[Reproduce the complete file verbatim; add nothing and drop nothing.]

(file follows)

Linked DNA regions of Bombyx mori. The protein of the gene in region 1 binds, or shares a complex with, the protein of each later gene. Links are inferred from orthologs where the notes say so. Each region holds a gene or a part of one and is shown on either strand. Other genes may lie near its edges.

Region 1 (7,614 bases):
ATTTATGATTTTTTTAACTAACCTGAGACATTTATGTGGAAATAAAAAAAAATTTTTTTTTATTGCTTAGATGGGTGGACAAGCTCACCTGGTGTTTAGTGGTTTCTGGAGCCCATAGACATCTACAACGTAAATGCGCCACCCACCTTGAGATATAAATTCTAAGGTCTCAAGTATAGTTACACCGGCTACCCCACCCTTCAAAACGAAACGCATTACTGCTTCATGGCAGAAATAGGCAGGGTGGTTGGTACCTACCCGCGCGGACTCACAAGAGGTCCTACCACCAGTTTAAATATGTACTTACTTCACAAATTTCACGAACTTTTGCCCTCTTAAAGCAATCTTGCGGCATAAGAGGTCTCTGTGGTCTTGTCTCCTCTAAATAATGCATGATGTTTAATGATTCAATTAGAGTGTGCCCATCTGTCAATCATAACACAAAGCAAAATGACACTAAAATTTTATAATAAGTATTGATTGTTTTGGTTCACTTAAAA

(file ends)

Linked DNA regions of Bombyx mori. The protein of the gene in region 1 binds, or shares a complex with, the protein of each later gene. Links are inferred from orthologs where the notes say so. Each region holds a gene or a part of one and is shown on either strand. Other genes may lie near its edges.

Region 1 (7,614 bases):
ATTTATGATTTTTTTAACTAACCTGAGACATTTATGTGGAAATAAAAAAAAATTTTTTTTTATTGCTTAGATGGGTGGACAAGCTCACCTGGTGTTTAGTGGTTTCTGGAGCCCATAGACATCTACAACGTAAATGCGCCACCCACCTTGAGATATAAATTCTAAGGTCTCAAGTATAGTTACACCGGCTACCCCACCCTTCAAAACGAAACGCATTACTGCTTCATGGCAGAAATAGGCAGGGTGGTTGGTACCTACCCGCGCGGACTCACAAGAGGTCCTACCACCAGTTTAAATATGTACTTACTTCACAAATTTCACGAACTTTTGCCCTCTTAAAGCAATCTTGCGGCATAAGAGGTCTCTGTGGTCTTGTCTCCTCTAAATAATGCATGATGTTTAATGATTCAATTAGAGTGTGCCCATCTGTCAATCATAACACAAAGCAAAATGACACTAAAATTTTATAATAAGTATTGATTGTTTTGGTTCACTTAAAA